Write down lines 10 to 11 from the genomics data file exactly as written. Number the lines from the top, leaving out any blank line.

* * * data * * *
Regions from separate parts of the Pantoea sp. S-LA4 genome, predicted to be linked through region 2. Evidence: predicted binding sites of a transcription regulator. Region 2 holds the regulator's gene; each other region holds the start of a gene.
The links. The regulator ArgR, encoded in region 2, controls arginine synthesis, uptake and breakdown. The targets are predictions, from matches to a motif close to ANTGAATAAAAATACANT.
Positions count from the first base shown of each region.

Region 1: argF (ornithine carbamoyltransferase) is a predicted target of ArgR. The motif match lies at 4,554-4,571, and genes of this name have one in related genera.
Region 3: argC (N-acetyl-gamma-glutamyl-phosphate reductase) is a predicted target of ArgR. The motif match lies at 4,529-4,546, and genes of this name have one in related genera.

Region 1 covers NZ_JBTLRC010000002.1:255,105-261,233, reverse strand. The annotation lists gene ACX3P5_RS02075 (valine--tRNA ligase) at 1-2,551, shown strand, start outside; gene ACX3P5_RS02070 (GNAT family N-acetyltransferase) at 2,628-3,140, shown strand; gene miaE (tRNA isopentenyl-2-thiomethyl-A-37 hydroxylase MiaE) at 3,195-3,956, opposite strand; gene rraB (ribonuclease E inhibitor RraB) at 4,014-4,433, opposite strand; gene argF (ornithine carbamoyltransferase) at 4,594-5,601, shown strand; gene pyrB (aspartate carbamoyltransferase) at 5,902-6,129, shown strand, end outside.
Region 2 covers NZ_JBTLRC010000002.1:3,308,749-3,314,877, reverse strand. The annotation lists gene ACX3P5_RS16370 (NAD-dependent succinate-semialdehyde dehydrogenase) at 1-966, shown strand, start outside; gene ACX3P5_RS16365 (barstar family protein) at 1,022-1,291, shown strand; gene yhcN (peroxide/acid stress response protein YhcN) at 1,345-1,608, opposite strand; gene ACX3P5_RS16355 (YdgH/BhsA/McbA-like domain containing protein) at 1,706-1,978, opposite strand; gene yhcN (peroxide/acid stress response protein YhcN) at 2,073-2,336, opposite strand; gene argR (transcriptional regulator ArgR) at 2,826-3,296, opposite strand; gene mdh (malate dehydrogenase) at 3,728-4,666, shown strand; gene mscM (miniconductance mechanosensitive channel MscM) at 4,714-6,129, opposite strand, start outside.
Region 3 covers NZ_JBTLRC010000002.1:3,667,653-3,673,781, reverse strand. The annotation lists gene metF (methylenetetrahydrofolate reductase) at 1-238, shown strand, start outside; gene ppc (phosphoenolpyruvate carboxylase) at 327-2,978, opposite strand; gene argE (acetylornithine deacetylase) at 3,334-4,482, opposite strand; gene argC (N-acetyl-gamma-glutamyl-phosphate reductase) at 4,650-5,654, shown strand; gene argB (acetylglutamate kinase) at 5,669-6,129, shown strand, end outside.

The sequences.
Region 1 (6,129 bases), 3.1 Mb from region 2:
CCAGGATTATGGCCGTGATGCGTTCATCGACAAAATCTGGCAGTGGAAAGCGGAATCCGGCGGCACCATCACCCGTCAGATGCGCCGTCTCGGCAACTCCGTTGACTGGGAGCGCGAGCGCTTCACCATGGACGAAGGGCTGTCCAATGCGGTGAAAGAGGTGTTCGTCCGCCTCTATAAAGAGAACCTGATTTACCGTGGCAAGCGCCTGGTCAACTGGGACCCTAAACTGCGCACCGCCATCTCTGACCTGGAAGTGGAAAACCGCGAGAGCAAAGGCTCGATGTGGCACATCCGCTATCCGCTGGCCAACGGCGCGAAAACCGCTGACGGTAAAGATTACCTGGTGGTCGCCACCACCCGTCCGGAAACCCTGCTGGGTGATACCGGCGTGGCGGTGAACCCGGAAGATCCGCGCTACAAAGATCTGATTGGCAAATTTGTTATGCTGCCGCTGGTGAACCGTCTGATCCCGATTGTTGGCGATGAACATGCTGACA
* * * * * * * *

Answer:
Region 1 (6,129 bases), 3.1 Mb from region 2:
CCAGGATTATGGCCGTGATGCGTTCATCGACAAAATCTGGCAGTGGAAAGCGGAATCCGGCGGCACCATCACCCGTCAGATGCGCCGTCTCGGCAACTCCGTTGACTGGGAGCGCGAGCGCTTCACCATGGACGAAGGGCTGTCCAATGCGGTGAAAGAGGTGTTCGTCCGCCTCTATAAAGAGAACCTGATTTACCGTGGCAAGCGCCTGGTCAACTGGGACCCTAAACTGCGCACCGCCATCTCTGACCTGGAAGTGGAAAACCGCGAGAGCAAAGGCTCGATGTGGCACATCCGCTATCCGCTGGCCAACGGCGCGAAAACCGCTGACGGTAAAGATTACCTGGTGGTCGCCACCACCCGTCCGGAAACCCTGCTGGGTGATACCGGCGTGGCGGTGAACCCGGAAGATCCGCGCTACAAAGATCTGATTGGCAAATTTGTTATGCTGCCGCTGGTGAACCGTCTGATCCCGATTGTTGGCGATGAACATGCTGACA